GUIDELINES FOR THE MANAGEMENT OF ADULTS WITH HOSPITAL-ACQUIRED VAP

Summary. Since the initial 1996 American Thoracic Society (ATS) guideline on nosocomial pneumonia, a number of new developments have appeared, mandating a new evidence-based guideline for hospital-acquired pneumonia (HAP), including healthcare-associated pneumonia (HCAP) and ventilator-associated pneumonia (VAP). This document, prepared by a joint committee of the ATS and Infectious Diseases Society of America (IDSA), focuses on the epidemiology and pathogenesis of bacterial pneumonia in adults, and emphasizes modifiable risk factors for infection.

In addition, the microbiology of HAP is reviewed, with an emphasis on multidrug-resistant (MDR) bacterial pathogens, such as Pseudomonas aeruginosa, Acinetobacter species, and methicillin-resistant Staphylococcus aureus. Controversies about diagnosis are discussed, emphasizing initial examination of lower respiratory tract samples for bacteria, and the rationale for both clinical and bacteriologic approaches, using either “semiquantitative” or “quantitative” microbiologic methods that help direct selection of appropriate antibiotic therapy. We also provide recommendations for additional diagnostic and therapeutic evaluations in patients with nonresolving pneumonia. This is an evidence-based document that emphasizes the issues of VAP, because there are far fewer data available aboutHAPin nonintubated patients and about HCAP. By extrapolation, patients who are not intubated and mechanically ventilated should be managed like patients with VAP, using the same approach to identify risk factors for infection with specific pathogens.

The major goals of this evidence-based guideline for the management of HAP, VAP, andHCAPemphasize early, appropriate antibiotics in adequate doses, while avoiding excessive antibiotics by de-escalation of initial antibiotic therapy, based on  microbiologic cultures and the clinical response of the patient, and shortening the duration of therapy to the minimum effective period. The guideline recognizes the variability of bacteriology from one hospital to another and from one time period to another and recommends taking local microbiologic data into account when adapting treatment recommendations to any specific clinical setting. The initial, empiric antibiotic therapy algorithm includes two groups of patients: one with no need for broadspectrum therapy, because these patients have early-onset HAP, VAP, or HCAP and no risk factors for MDR pathogens, and a second group that requires broad-spectrum therapy, because of late-onset pneumonia or other risk factors for infection with MDR pathogens.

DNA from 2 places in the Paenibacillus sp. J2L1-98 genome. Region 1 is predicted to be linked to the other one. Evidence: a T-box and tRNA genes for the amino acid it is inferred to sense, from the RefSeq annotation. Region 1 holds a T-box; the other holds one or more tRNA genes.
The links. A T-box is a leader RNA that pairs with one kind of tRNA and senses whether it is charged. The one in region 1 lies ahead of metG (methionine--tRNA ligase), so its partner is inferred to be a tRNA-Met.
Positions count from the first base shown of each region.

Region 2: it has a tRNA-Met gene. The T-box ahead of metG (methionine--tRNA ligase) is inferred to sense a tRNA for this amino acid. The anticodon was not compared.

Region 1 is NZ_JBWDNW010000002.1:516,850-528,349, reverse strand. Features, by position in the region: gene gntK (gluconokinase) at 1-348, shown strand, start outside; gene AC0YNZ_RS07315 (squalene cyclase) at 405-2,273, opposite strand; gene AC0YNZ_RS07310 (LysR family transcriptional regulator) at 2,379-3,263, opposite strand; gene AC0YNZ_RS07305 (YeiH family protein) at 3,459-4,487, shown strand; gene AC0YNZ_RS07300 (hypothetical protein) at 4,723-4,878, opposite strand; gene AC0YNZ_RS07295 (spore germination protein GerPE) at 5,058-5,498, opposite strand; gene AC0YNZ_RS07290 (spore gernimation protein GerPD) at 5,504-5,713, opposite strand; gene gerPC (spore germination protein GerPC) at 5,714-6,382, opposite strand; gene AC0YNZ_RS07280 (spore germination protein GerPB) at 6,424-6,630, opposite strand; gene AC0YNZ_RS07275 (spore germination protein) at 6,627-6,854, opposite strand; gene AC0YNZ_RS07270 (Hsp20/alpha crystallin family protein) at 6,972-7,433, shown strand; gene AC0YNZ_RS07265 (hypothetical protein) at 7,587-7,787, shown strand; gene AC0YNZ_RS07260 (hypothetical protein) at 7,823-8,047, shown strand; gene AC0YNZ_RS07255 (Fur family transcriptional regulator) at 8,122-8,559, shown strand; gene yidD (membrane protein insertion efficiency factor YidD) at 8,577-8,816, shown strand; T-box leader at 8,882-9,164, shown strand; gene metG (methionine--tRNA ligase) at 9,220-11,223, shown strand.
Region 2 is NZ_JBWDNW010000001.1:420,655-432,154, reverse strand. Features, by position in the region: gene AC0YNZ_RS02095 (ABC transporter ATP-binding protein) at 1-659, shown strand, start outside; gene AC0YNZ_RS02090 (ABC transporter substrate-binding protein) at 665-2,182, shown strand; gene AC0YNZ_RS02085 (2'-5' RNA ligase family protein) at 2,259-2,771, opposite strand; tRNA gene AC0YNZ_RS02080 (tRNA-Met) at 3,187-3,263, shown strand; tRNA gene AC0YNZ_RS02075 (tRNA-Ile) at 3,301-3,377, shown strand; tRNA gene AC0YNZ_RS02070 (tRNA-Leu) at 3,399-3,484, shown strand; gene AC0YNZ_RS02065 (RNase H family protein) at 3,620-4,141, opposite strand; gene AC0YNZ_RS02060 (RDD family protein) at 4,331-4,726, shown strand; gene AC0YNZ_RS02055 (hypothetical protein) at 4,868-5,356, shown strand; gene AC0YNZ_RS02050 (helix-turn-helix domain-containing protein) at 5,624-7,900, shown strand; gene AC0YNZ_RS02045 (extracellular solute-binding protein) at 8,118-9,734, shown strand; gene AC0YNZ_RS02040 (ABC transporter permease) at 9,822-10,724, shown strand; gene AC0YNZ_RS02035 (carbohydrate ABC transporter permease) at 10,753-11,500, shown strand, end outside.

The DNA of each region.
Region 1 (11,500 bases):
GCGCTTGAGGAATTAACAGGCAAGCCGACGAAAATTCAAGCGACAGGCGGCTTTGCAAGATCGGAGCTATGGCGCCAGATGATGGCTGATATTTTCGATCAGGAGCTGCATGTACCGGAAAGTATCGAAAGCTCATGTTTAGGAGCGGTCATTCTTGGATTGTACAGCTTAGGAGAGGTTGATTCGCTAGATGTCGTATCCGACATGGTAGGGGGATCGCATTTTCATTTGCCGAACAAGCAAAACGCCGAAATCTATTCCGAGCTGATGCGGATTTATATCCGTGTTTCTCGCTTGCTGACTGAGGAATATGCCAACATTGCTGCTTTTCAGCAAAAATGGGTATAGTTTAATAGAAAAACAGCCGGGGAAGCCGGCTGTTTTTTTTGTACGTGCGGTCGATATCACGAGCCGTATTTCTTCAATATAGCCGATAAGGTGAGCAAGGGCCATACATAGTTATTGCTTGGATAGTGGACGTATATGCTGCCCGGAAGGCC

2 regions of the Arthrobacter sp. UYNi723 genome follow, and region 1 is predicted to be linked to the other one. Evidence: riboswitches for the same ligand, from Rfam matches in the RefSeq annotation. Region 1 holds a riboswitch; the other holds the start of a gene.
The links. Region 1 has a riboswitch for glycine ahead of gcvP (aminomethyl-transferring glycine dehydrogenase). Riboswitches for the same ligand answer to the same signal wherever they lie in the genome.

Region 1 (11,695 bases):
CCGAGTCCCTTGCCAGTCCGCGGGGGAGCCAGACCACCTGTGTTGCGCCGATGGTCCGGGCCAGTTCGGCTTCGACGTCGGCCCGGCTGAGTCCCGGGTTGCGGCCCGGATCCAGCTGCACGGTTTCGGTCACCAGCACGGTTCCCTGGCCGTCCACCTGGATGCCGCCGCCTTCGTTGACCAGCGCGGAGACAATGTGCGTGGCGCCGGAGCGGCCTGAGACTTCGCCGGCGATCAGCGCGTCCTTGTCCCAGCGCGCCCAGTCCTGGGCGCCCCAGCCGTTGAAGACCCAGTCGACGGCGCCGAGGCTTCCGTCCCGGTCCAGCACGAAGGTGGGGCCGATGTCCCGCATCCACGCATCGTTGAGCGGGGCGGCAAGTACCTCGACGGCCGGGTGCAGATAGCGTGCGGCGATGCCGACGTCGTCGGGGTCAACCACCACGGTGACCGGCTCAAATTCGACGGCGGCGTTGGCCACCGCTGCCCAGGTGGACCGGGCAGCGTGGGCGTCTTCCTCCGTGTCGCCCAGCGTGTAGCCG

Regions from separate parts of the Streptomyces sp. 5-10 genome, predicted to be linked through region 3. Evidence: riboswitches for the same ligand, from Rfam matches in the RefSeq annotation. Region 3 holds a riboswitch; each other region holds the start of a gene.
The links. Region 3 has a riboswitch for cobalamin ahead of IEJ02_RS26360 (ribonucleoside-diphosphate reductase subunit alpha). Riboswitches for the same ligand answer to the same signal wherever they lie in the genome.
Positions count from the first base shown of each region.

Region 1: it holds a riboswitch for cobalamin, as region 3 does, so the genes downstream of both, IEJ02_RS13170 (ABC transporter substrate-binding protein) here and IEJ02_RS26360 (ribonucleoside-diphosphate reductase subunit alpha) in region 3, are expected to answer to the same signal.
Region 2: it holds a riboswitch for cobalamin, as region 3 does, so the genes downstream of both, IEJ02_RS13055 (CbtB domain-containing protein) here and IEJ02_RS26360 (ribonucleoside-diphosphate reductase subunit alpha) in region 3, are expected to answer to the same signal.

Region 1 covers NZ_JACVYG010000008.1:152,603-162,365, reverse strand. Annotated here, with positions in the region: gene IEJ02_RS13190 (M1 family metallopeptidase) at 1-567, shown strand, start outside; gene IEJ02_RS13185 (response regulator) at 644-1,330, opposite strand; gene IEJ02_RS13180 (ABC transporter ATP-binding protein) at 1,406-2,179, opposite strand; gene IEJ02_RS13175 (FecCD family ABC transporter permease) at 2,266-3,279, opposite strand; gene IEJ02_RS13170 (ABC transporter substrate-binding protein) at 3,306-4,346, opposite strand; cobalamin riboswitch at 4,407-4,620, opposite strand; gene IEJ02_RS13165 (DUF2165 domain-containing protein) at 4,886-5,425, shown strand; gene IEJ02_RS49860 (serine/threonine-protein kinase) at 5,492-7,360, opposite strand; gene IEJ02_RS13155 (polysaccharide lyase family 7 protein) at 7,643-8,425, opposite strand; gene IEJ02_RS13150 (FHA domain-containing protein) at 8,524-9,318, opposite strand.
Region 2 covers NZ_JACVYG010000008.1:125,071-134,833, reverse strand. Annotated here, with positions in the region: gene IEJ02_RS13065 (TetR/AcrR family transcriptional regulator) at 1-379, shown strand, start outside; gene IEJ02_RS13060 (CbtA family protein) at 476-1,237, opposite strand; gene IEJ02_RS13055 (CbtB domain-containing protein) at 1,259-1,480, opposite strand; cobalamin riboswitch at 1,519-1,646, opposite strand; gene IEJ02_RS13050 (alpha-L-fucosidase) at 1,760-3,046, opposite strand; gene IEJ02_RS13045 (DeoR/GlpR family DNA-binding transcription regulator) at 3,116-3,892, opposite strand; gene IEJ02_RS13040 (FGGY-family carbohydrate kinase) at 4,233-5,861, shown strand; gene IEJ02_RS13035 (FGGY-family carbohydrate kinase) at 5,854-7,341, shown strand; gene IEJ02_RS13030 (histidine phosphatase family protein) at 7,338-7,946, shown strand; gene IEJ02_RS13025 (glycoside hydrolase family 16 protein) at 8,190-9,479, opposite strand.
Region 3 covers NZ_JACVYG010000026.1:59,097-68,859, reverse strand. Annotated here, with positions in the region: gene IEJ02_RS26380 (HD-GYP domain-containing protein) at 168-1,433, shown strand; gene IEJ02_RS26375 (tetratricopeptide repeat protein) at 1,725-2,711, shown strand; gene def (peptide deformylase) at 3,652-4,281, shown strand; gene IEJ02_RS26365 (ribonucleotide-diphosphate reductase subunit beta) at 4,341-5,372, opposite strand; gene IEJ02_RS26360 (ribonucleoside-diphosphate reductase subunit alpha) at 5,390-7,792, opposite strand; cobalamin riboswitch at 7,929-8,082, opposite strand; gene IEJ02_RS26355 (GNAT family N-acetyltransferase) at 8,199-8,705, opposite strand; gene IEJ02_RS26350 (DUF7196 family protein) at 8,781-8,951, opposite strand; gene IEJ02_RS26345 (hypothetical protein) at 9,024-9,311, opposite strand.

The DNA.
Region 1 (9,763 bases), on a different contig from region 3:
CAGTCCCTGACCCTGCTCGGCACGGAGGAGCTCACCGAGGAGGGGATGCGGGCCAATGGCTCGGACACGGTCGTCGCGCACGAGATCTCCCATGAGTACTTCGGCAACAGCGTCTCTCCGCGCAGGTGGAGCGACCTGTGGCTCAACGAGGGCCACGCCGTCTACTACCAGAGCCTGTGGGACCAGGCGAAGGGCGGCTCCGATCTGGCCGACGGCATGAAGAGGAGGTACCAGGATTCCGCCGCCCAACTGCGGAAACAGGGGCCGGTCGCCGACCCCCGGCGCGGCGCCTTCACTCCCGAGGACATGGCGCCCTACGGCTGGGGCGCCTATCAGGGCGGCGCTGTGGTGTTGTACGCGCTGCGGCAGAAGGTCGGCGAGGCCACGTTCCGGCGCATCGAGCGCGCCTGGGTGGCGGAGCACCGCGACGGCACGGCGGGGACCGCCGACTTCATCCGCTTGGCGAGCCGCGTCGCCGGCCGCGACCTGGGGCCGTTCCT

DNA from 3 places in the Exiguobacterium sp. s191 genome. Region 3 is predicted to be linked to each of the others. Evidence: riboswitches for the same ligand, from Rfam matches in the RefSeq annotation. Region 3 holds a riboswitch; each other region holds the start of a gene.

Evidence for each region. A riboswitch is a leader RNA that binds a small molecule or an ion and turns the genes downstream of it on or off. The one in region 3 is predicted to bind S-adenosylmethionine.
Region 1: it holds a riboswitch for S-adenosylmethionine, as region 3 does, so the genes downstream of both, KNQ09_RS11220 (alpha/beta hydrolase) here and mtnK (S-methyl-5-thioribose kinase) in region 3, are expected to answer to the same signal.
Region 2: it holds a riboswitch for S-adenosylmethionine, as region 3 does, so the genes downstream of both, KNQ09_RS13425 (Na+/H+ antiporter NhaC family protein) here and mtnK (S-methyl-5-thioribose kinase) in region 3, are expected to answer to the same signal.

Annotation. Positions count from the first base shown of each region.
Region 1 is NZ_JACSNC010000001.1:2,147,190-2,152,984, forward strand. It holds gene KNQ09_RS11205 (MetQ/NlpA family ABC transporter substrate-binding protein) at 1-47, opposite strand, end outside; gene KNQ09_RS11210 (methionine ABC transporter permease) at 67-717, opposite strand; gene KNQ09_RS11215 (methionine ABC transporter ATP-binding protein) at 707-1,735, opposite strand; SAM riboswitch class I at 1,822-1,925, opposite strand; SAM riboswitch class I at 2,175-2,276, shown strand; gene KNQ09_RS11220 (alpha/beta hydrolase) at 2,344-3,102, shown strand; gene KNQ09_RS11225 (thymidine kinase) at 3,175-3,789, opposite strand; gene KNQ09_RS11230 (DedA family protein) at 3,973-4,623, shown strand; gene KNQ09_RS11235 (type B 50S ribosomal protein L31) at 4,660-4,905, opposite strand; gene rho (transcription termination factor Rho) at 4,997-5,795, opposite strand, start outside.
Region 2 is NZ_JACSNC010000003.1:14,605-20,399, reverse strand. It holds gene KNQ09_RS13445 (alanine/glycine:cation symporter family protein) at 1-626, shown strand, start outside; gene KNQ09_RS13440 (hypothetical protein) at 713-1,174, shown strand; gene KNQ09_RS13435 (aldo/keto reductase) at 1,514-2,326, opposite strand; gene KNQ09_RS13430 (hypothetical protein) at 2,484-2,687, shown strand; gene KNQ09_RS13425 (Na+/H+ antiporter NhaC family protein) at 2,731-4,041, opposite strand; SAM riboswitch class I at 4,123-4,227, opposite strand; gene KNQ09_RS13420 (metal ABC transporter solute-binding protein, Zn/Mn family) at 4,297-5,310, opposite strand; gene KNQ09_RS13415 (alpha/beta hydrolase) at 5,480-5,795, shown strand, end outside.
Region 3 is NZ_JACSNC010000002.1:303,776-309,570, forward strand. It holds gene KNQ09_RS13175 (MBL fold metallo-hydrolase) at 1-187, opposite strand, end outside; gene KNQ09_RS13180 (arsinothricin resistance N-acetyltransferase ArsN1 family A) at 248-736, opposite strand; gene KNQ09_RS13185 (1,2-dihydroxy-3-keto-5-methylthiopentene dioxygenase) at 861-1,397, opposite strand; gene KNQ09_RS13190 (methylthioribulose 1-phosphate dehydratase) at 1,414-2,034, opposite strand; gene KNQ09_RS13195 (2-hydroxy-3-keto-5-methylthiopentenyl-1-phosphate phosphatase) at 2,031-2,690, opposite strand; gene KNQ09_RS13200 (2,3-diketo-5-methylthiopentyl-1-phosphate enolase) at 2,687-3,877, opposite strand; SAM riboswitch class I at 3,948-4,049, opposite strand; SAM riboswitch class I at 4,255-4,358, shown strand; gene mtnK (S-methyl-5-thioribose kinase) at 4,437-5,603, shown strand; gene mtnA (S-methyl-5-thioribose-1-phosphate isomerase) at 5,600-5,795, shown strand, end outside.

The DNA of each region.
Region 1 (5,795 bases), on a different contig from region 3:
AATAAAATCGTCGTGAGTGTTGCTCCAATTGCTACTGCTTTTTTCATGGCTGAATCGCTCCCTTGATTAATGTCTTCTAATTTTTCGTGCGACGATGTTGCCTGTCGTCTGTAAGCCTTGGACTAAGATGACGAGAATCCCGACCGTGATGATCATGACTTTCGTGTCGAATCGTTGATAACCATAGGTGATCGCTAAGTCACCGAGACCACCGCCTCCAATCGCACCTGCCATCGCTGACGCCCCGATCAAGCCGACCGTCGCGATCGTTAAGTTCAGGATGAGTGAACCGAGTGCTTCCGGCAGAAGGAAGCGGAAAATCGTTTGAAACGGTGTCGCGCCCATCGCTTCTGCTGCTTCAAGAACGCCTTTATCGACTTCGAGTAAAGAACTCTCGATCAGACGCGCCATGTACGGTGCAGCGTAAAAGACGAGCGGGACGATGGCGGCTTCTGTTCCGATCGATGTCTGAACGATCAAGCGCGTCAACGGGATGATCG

Some of the key recommendations and principles in this new, evidence-based guideline are as follows:

  • HCAP is included in the spectrum of HAP and VAP, and patients with HCAP need therapy for MDR pathogens.
  • A lower respiratory tract culture needs to be collected from all patients before antibiotic therapy, but collection of cultures should not delay the initiation of therapy in critically ill patients.
  • Either “semiquantitative” or “quantitative” culture data can be used for the management of patients with HAP.
  • Lower respiratory tract cultures can be obtained bronchoscopically or nonbronchoscopically, and can be cultured quantitatively or semiquantitatively.
  • Quantitative cultures increase specificity of the diagnosis of HAP without deleterious consequences, and the specific quantitative technique should be chosen on the basis of local expertise and experience.
  • Negative lower respiratory tract cultures can be used to stop antibiotic therapy in a patient who has had cultures obtained in the absence of an antibiotic change in the past 72 hours.
  • Early, appropriate, broad-spectrum, antibiotic therapy should be prescribed with adequate doses to optimize antimicrobial efficacy.
  • An empiric therapy regimen should include agents that are from a different antibiotic class than the patient has recently received.
  • Combination therapy for a specific pathogen should be used judiciously in the therapy of HAP, and consideration should be given to short-duration (5 days) aminoglycoside therapy, when used in combination with a ?-lactam to treat P. aeruginosa pneumonia.
  • Linezolid is an alternative to vancomycin, and unconfirmed, preliminary data suggest it may have an advantage for proven VAP due to methicillin-resistant S. aureus.
  • Colistin should be considered as therapy for patients with VAP due to a carbapenem-resistant Acinetobacter species.
  • Aerosolized antibiotics may have value as adjunctive therapy in patients with VAP due to some MDR pathogens.
  • De-escalation of antibiotics should be considered once data are available on the results of lower respiratory tract cultures and the patient’s clinical response.
  • A shorter duration of antibiotic therapy (7 to 8 days) is recommended for patients with uncomplicated HAP, VAP, or HCAP who have received initially appropriate therapy and have had a good clinical response, with no evidence of infection with nonfermenting gram-negative bacilli.

FULL TEXT: Guidelines for the Management of Adults with Hospital-acquired

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